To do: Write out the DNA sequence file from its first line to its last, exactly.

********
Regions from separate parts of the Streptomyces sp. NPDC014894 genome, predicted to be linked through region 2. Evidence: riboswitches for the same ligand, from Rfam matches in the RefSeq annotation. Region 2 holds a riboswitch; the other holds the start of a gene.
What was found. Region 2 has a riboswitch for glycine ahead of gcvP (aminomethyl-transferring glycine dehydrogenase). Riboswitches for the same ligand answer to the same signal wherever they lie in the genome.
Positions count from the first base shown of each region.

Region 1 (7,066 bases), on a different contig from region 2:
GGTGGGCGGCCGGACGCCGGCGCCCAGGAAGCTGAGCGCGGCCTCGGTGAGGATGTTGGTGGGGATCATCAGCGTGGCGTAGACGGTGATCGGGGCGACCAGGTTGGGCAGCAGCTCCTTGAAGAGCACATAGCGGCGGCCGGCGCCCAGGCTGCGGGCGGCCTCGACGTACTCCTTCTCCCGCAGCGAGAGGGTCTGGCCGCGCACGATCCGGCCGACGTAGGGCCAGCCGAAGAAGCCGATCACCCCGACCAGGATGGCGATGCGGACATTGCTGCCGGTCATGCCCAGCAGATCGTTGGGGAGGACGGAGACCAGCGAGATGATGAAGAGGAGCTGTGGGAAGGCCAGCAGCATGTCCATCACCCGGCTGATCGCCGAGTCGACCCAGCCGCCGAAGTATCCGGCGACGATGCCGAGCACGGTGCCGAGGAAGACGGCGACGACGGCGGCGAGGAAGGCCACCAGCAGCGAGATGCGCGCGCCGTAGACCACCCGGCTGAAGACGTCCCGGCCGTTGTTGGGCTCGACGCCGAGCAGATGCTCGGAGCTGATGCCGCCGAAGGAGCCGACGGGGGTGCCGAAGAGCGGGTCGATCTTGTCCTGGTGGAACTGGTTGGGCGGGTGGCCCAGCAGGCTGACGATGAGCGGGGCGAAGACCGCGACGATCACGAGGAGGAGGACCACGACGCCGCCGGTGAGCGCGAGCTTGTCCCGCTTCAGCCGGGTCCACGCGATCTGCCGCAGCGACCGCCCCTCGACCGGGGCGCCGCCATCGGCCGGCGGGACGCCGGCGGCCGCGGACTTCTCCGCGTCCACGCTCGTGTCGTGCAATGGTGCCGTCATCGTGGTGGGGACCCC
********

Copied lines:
Regions from separate parts of the Streptomyces sp. NPDC014894 genome, predicted to be linked through region 2. Evidence: riboswitches for the same ligand, from Rfam matches in the RefSeq annotation. Region 2 holds a riboswitch; the other holds the start of a gene.
What was found. Region 2 has a riboswitch for glycine ahead of gcvP (aminomethyl-transferring glycine dehydrogenase). Riboswitches for the same ligand answer to the same signal wherever they lie in the genome.
Positions count from the first base shown of each region.

Region 1 (7,066 bases), on a different contig from region 2:
GGTGGGCGGCCGGACGCCGGCGCCCAGGAAGCTGAGCGCGGCCTCGGTGAGGATGTTGGTGGGGATCATCAGCGTGGCGTAGACGGTGATCGGGGCGACCAGGTTGGGCAGCAGCTCCTTGAAGAGCACATAGCGGCGGCCGGCGCCCAGGCTGCGGGCGGCCTCGACGTACTCCTTCTCCCGCAGCGAGAGGGTCTGGCCGCGCACGATCCGGCCGACGTAGGGCCAGCCGAAGAAGCCGATCACCCCGACCAGGATGGCGATGCGGACATTGCTGCCGGTCATGCCCAGCAGATCGTTGGGGAGGACGGAGACCAGCGAGATGATGAAGAGGAGCTGTGGGAAGGCCAGCAGCATGTCCATCACCCGGCTGATCGCCGAGTCGACCCAGCCGCCGAAGTATCCGGCGACGATGCCGAGCACGGTGCCGAGGAAGACGGCGACGACGGCGGCGAGGAAGGCCACCAGCAGCGAGATGCGCGCGCCGTAGACCACCCGGCTGAAGACGTCCCGGCCGTTGTTGGGCTCGACGCCGAGCAGATGCTCGGAGCTGATGCCGCCGAAGGAGCCGACGGGGGTGCCGAAGAGCGGGTCGATCTTGTCCTGGTGGAACTGGTTGGGCGGGTGGCCCAGCAGGCTGACGATGAGCGGGGCGAAGACCGCGACGATCACGAGGAGGAGGACCACGACGCCGCCGGTGAGCGCGAGCTTGTCCCGCTTCAGCCGGGTCCACGCGATCTGCCGCAGCGACCGCCCCTCGACCGGGGCGCCGCCATCGGCCGGCGGGACGCCGGCGGCCGCGGACTTCTCCGCGTCCACGCTCGTGTCGTGCAATGGTGCCGTCATCGTGGTGGGGACCCC